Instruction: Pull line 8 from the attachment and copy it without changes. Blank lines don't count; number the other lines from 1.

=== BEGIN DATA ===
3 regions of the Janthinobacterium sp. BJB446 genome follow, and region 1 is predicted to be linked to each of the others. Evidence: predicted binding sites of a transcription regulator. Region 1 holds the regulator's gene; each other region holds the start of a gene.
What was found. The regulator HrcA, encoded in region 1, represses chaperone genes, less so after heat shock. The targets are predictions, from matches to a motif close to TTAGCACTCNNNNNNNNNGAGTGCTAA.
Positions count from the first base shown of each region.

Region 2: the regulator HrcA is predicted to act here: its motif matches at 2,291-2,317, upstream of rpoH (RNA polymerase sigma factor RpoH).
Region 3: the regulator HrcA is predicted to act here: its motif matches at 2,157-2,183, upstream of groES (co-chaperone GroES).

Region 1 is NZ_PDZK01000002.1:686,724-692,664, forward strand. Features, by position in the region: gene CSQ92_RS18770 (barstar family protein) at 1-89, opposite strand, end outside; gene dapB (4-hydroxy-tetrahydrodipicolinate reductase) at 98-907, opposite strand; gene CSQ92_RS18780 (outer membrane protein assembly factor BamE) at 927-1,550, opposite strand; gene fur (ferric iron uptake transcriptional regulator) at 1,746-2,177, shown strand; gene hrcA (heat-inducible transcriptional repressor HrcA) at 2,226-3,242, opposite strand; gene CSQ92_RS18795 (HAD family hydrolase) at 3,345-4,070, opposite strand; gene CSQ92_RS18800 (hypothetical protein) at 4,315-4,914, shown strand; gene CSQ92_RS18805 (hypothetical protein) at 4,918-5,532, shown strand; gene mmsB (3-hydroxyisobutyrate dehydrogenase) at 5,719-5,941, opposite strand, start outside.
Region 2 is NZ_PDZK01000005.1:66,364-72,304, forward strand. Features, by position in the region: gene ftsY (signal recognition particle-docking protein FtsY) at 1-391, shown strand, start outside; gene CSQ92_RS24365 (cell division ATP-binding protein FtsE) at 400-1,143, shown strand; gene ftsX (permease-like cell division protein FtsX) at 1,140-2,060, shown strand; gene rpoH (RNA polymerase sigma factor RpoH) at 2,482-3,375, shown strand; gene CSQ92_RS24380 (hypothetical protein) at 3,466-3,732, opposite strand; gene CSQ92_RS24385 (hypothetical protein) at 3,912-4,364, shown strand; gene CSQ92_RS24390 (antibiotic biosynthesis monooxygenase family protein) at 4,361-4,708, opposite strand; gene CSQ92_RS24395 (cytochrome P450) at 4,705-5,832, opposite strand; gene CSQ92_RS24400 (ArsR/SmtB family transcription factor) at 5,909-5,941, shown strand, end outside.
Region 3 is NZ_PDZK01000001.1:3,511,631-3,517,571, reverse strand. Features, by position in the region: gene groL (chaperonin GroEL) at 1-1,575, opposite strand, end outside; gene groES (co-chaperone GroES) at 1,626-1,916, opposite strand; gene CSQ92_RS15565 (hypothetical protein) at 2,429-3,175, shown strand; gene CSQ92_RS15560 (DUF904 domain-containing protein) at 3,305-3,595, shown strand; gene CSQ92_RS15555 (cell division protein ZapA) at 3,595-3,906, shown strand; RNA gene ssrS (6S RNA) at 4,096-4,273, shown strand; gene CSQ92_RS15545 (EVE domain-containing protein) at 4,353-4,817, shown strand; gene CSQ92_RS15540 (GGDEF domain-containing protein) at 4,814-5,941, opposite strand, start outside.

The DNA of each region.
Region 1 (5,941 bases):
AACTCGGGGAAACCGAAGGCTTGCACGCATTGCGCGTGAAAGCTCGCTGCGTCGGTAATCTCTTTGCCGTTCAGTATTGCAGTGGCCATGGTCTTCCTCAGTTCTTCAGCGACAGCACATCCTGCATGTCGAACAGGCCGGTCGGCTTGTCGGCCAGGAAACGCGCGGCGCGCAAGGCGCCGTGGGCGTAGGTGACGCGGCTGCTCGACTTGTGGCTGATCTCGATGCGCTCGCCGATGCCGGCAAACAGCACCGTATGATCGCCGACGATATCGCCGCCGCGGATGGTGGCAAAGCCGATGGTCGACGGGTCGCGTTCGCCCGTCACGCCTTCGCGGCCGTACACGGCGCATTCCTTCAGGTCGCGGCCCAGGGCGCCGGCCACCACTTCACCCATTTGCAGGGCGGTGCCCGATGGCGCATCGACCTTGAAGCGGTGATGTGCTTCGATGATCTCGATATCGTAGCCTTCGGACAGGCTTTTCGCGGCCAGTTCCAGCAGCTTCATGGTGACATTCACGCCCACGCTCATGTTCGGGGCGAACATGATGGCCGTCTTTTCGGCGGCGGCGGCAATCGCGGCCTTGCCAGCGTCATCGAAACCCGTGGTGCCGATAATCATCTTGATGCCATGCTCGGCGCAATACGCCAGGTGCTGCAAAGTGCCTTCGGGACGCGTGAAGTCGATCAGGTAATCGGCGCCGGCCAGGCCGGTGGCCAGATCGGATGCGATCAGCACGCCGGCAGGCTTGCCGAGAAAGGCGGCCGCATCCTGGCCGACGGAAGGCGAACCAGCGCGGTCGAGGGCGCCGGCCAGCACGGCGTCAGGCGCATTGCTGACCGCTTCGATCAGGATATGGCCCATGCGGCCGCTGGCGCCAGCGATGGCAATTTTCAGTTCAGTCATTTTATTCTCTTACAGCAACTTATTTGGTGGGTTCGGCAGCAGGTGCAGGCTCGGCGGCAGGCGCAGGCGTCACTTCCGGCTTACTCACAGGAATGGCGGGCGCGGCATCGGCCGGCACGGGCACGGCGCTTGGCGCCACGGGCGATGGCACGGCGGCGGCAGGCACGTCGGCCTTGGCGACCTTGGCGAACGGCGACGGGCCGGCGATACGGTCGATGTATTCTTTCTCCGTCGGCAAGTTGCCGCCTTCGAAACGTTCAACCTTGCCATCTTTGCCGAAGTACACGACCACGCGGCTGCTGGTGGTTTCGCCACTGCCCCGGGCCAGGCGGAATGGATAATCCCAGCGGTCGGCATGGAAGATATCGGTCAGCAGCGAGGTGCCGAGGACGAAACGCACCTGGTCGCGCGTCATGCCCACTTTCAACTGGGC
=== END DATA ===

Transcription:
Region 3 is NZ_PDZK01000001.1:3,511,631-3,517,571, reverse strand. Features, by position in the region: gene groL (chaperonin GroEL) at 1-1,575, opposite strand, end outside; gene groES (co-chaperone GroES) at 1,626-1,916, opposite strand; gene CSQ92_RS15565 (hypothetical protein) at 2,429-3,175, shown strand; gene CSQ92_RS15560 (DUF904 domain-containing protein) at 3,305-3,595, shown strand; gene CSQ92_RS15555 (cell division protein ZapA) at 3,595-3,906, shown strand; RNA gene ssrS (6S RNA) at 4,096-4,273, shown strand; gene CSQ92_RS15545 (EVE domain-containing protein) at 4,353-4,817, shown strand; gene CSQ92_RS15540 (GGDEF domain-containing protein) at 4,814-5,941, opposite strand, start outside.